To make sure you never miss out on your favourite NEW stories, we're happy to send you some reminders
Click 'OK' then 'Allow' to enable notifications
Featured Image Credit: SWNS
A woman who was mute for two months after suffering a mystery brain injury has got her voice back, but she now speaks in four different accents.
Emily Egan, 31, had doctors confused when after countless tests, they still couldn't explain why she had lost the ability to speak.
But when she began to talk again, they were even more confused when she had lost her Essex accent and now spoke in broken English, with mostly a Polish twang.
Her voice can also suddenly change to French and Italian as well.
When she is stressed she can become Russian, and sometimes she can't speak at all when she is tired.
She's finally been diagnosed with 'foreign accent syndrome' - a rare speech disorder which is caused by brain damage.
At first, doctors suspected she'd had a stroke, but it was ruled out and they believe her speech disorder was caused by brain damage - but don't yet know what caused it
Emily said: "This whole experience has been exhausting and totally overwhelming.
"It's not just my accent that has changed - I don't speak or think in the same way as before this and I can't construct sentences like I used to.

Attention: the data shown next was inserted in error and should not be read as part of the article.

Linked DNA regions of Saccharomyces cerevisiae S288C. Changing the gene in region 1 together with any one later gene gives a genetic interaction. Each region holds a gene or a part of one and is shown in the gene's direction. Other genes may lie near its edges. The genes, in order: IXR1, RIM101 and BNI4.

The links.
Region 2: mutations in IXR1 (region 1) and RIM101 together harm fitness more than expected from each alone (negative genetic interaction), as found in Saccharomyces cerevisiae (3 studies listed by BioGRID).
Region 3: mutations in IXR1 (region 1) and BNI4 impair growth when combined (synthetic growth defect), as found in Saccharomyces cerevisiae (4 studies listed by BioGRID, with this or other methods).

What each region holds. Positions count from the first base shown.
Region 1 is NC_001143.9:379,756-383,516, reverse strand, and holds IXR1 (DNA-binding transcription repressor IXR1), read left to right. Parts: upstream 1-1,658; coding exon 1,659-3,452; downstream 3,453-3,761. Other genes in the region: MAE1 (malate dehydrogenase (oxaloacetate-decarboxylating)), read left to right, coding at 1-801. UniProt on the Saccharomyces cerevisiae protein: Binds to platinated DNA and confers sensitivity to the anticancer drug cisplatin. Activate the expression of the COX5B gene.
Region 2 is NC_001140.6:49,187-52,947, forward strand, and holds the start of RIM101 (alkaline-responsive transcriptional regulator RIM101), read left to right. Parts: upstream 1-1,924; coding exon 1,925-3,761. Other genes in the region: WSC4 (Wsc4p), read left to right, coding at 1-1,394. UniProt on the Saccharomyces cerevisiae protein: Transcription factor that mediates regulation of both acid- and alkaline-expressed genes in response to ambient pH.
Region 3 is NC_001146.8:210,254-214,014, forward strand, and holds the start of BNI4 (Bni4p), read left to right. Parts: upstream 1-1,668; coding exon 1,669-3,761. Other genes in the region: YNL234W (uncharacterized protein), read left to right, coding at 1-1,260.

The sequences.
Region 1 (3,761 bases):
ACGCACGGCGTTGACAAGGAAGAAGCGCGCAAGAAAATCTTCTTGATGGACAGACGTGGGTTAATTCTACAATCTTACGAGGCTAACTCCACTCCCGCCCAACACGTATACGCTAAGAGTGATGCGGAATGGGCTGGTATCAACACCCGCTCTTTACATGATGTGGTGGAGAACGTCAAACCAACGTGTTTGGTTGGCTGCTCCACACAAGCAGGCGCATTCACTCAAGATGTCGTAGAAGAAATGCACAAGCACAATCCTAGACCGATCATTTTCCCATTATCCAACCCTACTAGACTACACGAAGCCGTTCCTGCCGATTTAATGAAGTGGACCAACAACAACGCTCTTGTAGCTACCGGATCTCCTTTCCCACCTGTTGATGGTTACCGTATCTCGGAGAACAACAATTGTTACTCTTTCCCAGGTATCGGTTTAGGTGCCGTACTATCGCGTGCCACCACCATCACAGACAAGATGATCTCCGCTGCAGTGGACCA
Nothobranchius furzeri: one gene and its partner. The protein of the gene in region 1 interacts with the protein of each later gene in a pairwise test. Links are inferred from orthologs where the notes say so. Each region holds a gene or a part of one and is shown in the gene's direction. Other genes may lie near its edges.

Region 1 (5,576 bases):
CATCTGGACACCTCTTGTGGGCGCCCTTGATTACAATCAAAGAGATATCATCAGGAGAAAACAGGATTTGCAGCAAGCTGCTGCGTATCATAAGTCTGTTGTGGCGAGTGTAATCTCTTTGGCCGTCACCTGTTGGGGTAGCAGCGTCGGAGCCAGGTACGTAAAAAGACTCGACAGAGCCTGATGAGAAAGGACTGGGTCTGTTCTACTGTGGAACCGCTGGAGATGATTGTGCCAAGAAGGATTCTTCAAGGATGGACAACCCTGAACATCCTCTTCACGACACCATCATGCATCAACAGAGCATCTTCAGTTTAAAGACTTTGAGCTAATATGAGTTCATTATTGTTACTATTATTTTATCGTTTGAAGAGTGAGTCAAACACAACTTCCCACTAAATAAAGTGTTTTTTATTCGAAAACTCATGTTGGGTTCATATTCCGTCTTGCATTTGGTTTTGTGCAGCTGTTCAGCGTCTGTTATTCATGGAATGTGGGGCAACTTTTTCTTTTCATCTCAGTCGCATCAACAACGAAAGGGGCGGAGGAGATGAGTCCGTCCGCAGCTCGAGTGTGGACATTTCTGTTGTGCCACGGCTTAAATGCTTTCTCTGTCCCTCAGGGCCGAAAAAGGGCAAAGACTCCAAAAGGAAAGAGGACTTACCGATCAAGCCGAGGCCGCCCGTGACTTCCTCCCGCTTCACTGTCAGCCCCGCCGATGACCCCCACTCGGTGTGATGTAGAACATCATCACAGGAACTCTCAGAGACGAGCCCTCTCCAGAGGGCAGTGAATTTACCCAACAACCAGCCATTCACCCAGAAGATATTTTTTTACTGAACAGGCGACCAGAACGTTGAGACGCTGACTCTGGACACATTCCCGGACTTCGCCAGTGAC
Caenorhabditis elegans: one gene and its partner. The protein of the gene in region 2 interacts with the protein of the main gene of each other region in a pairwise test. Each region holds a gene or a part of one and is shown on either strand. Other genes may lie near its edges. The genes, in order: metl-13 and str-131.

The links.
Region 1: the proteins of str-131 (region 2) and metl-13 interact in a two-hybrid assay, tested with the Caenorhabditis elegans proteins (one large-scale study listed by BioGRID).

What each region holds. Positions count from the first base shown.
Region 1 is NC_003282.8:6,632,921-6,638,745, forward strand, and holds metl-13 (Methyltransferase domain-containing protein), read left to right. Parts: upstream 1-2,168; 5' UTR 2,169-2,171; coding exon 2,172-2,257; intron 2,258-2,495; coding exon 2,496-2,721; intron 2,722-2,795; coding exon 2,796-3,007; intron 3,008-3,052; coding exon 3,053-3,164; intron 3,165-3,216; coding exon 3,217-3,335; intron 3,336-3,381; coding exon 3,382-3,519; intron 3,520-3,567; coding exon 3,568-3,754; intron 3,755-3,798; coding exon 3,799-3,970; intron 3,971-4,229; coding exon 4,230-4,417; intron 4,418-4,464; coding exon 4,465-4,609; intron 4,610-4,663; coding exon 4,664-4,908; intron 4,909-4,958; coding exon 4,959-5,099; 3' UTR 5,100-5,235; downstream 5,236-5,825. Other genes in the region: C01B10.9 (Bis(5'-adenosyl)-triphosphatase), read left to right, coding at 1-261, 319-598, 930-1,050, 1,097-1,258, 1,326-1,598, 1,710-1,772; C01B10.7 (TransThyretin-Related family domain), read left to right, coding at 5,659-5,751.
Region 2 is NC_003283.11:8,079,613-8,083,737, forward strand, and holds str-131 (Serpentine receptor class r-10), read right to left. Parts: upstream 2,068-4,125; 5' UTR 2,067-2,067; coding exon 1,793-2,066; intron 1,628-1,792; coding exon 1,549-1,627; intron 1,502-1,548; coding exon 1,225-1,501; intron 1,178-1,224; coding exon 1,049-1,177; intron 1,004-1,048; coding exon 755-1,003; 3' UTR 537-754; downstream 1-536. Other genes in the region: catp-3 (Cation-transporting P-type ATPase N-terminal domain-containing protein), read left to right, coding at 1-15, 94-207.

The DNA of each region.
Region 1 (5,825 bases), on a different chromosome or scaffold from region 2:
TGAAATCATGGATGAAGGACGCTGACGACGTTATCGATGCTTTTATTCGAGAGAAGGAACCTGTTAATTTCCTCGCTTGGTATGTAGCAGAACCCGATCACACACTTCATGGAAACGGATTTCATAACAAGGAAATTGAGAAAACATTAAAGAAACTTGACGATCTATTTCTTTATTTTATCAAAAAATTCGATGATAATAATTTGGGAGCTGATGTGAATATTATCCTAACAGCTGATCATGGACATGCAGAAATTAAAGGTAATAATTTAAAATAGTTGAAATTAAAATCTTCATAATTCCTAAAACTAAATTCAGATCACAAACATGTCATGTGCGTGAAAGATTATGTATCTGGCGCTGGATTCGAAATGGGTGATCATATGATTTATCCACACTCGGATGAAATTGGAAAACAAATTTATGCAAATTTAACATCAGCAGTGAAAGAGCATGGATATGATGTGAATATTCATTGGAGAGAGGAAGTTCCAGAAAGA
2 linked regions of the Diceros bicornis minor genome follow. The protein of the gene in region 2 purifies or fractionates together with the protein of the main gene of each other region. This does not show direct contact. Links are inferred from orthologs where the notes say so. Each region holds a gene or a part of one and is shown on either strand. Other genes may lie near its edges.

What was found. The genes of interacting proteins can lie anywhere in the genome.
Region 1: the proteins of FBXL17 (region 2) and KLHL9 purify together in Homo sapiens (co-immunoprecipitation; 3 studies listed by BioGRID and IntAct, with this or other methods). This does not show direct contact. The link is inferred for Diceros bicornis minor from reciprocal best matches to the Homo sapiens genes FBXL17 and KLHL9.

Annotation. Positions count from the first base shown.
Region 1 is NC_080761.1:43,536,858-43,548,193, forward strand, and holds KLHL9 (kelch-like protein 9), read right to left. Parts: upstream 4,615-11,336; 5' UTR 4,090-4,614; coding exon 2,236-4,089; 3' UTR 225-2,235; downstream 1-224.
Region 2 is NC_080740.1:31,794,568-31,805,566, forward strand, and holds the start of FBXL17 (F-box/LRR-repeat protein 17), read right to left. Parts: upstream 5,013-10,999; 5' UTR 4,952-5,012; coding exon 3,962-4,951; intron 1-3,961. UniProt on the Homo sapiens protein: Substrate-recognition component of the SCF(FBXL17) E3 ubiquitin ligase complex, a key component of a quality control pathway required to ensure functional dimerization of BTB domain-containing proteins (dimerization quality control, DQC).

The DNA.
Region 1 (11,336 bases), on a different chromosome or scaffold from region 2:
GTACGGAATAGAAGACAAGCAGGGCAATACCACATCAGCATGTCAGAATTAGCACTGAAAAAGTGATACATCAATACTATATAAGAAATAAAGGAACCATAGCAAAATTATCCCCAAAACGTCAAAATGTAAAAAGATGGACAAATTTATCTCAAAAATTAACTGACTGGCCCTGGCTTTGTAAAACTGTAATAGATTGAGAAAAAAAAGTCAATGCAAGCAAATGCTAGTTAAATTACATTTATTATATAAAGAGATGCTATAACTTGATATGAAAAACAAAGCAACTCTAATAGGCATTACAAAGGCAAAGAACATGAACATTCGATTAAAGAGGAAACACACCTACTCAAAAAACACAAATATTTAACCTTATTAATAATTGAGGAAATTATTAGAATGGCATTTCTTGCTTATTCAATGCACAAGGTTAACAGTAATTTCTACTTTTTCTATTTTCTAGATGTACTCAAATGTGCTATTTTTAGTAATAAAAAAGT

"I write differently now, my whole vocabulary has changed and my English has gotten worse despite living in the UK all of my life.
"My dad has said that I don't sound like me any more in that he'd never imagine me wording things like I do now.
"I've even experienced abuse from strangers who think I am foreign - I had a man shout at me in the supermarket saying foreigners like me are the reason we have coronavirus.
"It's changed my life completely."
Emily had been suffering from headaches for two weeks before her voice suddenly deepened while she was working at the children's home she manages in Bournemouth in January 2020.
Her speech rapidly became slow and slurred - a key indication of a stroke - so Emily was rushed to hospital where she underwent extensive CT and MRI scans.
She was discharged to a neurologist after three weeks in hospital but still without a voice, and communicated solely through an app on her phone.
Emily and her partner Bradleigh, 27, had booked a holiday to Thailand before she fell ill and her neurologist encouraged her to take the trip and try to relax as much as possible.
Five days into her holiday in March 2020, Emily slowly began to speak again but with great difficulty and she said she 'sounded deaf'.
Her voice slowly grew stronger as the days passed but Emily was shocked when she realised she had developed an Eastern European accent.
Emily said: "I'm an Essex girl normally - my accent was really strong and my voice was very high pitched and really recognisable, people always knew it was me calling.
"On holiday, I started making sounds like a deaf person trying to talk - it is thought that the neuropathways had started to open as my body had completely relaxed.
"By the time I was home, the words were sounding like a foreign language.
"I was so thrilled when my voice started coming back but now I don't even recognise the voice that comes out of my mouth, it doesn't sound like me.
"I actually used to be so good at putting on accents for my friends before this and I've even had people ask if I'm putting it on - as if I could keep it up this long!"
Since her diagnosis, Emily has been having private vocal therapy once a week over Zoom but there is no indication if she will ever regain her normal accent.
Topics: UK News